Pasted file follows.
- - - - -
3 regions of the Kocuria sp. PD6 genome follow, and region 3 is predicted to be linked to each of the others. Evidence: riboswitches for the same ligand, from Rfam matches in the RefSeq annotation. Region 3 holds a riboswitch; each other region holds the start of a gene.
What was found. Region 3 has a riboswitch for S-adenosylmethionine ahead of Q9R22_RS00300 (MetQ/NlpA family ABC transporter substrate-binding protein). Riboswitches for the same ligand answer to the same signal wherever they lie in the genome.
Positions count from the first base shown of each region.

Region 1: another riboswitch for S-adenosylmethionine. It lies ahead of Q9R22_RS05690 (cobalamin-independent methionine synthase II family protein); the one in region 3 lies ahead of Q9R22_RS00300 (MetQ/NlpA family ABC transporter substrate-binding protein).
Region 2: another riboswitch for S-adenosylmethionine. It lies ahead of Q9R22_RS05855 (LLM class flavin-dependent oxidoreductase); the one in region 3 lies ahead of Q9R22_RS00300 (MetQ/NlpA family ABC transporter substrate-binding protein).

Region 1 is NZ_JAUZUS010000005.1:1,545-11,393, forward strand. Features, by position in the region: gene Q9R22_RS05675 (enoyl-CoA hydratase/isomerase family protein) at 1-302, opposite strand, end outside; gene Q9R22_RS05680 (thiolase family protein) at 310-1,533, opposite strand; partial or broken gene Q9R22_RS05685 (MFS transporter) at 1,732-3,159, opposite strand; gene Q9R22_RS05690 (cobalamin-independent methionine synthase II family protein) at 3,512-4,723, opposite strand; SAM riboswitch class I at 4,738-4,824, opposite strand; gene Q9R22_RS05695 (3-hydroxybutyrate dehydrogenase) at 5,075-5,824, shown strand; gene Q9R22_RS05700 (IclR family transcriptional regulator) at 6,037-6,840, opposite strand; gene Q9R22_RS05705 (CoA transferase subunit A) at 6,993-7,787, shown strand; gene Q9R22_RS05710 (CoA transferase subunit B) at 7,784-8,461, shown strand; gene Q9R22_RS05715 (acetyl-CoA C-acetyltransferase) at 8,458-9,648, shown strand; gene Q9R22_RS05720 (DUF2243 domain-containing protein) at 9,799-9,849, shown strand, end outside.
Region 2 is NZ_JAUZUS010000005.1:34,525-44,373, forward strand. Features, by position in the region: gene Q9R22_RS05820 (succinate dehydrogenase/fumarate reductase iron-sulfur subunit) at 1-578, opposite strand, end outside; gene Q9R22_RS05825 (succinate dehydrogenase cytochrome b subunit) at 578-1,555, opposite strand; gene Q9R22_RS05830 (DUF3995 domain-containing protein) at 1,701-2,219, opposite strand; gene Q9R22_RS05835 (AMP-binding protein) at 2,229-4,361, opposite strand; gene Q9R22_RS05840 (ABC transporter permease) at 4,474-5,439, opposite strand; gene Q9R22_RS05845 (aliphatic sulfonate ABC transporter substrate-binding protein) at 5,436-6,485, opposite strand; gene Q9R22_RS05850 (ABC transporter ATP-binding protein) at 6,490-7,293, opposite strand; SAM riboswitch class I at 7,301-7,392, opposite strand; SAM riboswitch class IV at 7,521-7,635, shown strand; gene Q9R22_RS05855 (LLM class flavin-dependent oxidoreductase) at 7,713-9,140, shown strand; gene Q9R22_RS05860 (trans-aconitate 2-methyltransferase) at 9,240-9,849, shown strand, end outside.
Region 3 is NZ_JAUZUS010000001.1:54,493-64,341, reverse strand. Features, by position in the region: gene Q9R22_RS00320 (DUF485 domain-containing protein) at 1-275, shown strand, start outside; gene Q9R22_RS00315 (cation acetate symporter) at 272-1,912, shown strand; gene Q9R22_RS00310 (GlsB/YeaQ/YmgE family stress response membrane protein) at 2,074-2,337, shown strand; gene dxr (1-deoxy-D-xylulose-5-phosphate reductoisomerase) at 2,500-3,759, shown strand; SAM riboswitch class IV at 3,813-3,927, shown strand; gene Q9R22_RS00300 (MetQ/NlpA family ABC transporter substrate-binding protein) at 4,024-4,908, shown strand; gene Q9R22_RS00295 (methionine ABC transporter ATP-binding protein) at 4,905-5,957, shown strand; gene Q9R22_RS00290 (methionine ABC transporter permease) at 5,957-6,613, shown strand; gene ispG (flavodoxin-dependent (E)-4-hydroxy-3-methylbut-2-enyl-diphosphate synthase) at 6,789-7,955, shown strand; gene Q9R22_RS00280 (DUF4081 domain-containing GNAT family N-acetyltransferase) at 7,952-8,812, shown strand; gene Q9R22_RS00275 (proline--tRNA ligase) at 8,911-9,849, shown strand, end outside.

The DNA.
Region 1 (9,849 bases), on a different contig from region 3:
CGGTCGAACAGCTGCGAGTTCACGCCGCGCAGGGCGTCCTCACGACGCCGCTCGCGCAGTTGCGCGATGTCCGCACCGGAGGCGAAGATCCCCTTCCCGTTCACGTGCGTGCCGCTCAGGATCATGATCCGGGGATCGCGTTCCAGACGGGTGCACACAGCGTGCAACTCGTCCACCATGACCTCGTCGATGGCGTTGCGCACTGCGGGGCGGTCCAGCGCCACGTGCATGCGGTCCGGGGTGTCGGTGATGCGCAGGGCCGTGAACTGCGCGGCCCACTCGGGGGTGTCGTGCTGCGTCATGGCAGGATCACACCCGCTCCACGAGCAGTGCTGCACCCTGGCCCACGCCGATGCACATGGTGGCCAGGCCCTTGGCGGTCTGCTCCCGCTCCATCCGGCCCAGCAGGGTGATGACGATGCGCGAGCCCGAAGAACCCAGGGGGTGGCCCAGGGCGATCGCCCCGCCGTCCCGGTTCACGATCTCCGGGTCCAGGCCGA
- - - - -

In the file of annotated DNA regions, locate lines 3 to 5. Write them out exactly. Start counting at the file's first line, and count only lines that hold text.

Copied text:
Positions count from the first base shown of each region.

Region 1: another riboswitch for S-adenosylmethionine. It lies ahead of Q9R22_RS05690 (cobalamin-independent methionine synthase II family protein); the one in region 3 lies ahead of Q9R22_RS00300 (MetQ/NlpA family ABC transporter substrate-binding protein).
Region 2: another riboswitch for S-adenosylmethionine. It lies ahead of Q9R22_RS05855 (LLM class flavin-dependent oxidoreductase); the one in region 3 lies ahead of Q9R22_RS00300 (MetQ/NlpA family ABC transporter substrate-binding protein).